Monday, September 5, 2016

Like The Pine Trees Lining The Winding Road

Catching up a bit here.
The name change became official since the last time I posted here.
At some point, after the tears dried the day I got word, I sat down and the words flowed out, a goodbye letter to "him."

"Steve" is not my real deadname, of course. I hope you'll allow that bit of poetic license.

Dear Steve --

As cliché as it is to say, in this case, it’s true. It’s not you. It’s me.
The time has come at last. The official word is in and you are gone. Boom. Done.
The finality of it is abrupt, but it’s been a long time coming. You knew it. You prayed for it.
Way back when, you totally prayed for this outcome. Every night.
Oh sure, there were those times later on where you prayed for this not to happen, but the universe knew that deep down, no matter how much you protested, your heart really wasn’t in those.

I remember you way back then, Steve.
You were a precocious little twerp, weren’t you?  Your dad said you were reading the newspaper at two. That time at four when your mom and dad were worried/ticked off when you disappeared when you went to the local swimming pool.
You didn’t know what the big deal was. You knew you weren’t lost. You knew exactly where you were going. Why’s everybody so upset?

But you never quite fit in, did you? The playground words – “sissy”, “queer”, “fag”…intended as slurs and received as such, sure. But the truth was that you weren’t “one of them”, even then.
Clueless kid that you were, you just internalized that hate and just felt out of place.
Then you started to realize, Steve.  It couldn’t really be possible, could it? That name they gave you wasn’t really yours. That life you were in wasn’t yours, but that of some unwilling reality show lead unaware they were in a reality show of others’ choosing, years before reality shows existed.
That’s when it happened. At night, while your mom was working the graveyard shift, the better to not hear you, you started to pray. “Please God, let me wake up a girl.”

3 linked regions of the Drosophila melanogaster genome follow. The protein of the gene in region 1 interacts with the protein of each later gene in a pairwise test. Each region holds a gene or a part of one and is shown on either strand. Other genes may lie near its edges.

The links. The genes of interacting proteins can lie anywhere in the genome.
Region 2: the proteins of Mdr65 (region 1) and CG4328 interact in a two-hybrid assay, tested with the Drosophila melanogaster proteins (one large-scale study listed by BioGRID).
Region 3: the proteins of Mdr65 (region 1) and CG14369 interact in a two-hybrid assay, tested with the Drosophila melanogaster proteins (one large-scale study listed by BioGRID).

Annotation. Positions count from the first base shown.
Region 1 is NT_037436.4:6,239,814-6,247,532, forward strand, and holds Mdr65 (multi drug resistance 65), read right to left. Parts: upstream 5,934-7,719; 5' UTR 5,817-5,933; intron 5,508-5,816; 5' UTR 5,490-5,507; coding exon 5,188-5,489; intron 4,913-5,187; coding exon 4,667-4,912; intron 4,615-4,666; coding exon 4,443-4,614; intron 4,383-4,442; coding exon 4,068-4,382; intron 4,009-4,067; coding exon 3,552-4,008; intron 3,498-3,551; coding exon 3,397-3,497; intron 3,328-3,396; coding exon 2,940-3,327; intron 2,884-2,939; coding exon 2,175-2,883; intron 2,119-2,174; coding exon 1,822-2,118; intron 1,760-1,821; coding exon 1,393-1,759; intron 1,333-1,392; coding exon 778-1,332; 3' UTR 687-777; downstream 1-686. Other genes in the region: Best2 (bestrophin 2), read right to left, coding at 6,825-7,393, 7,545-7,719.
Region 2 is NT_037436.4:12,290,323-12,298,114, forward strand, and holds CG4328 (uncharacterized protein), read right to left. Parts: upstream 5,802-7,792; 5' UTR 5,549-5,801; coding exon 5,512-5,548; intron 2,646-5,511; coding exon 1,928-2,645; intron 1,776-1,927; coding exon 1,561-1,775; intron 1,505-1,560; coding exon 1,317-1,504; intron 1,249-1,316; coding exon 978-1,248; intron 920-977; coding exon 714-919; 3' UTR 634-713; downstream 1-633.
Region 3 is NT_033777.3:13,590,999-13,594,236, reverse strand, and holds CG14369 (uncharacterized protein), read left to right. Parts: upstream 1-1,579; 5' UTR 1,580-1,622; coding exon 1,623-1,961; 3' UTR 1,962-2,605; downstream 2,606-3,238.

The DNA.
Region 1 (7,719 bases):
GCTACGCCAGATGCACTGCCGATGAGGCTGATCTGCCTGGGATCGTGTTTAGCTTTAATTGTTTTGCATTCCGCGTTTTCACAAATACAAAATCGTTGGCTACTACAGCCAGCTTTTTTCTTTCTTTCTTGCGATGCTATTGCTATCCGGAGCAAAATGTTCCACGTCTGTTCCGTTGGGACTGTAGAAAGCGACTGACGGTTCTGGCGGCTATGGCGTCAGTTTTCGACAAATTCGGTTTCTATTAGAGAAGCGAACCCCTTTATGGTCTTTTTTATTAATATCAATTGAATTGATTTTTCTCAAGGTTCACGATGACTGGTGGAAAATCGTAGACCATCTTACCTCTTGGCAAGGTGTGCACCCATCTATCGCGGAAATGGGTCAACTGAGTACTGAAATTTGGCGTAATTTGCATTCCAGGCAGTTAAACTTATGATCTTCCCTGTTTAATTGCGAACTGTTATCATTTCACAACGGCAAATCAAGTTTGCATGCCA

You started to explore. In another time, with another cast, you might have given me a chance to escape sooner.

But, no, you got the scumbag stepfather out of central casting – a younger man to help mom get her groove back, only to turn out to be a rageoholic control freak who left a damaged wife and stepdaughter in his wake.
That’s when your stubbornness kicked in, right, Steve? You felt things would be safer for you, than me, that people would take it out on you if they knew I existed.
Some people are cut out to be bodyguards. Other people can do it, but it takes a lot out of them. It did with you.
Part of the bodyguard act was to keep up that veneer. Steve was the “happy, uber-guy who liked sports.” You knew your stuff when it came to sports and music.
You had your memories anyway – the bad Peter Lorre impression you did in “Arsenic and Old Lace” senior year (and the accidental table break that turned into a proto-Chris Farley gag in each performance), the games where you were on the edge of your seat for.

Music and sports indeed were there a lot. You got to cover a lot of cool stuff, even if it was the small town variety – the best football game you ever covered, when the local team beat its archrival 31-30 on a 40-yard field goal that cleared the upright by a foot on the last play of the quarterfinals on the way of the state playoffs.
But pretending to be an uber-guy meant stepping into awkward territory, eh, Steve? You remember that bowl trip to Tampa? The one where you went up in the Spaceship, paying $200 for a private lapdance, not because you really wanted one, but because you knew it would be a free pass from uber-guy crap for the rest of the trip. Never mind that you really wished you had a dancer’s curves.
That small town you lived in, Steve, it wasn’t without its charms. But you knew it was a much better, safer place for you than it was for me. You never admitted it, but it played a big part in why you stayed there, why your name didn’t wind up on better bylines.
It’s a lot easier to be isolated when, if you don’t live at the edge of nowhere, you can see it from your house.

Sure, you had a few friends, enough to prop up the illusion that you were fooling people. But they knew. You made the fact that you had walls up pretty fucking obvious.
The gay thing. That was a convenient distraction, wasn’t it? You could tell yourself that you weren’t gay. Over and over and over again. Never mind that it wasn’t really the issue or that you were right, just not in the way you thought.
It got exhausting, right, Steve?
Imagine how I felt! Think about it. You at least had the option of going out, of interacting with people. Nobody knew I existed. Even Mom..and moms always know. She probably thought I was Gay Steve. She even asked you once, and you said, “No! No!”, never letting her know I existed. I hate that you were such a coward then, even if I understand why.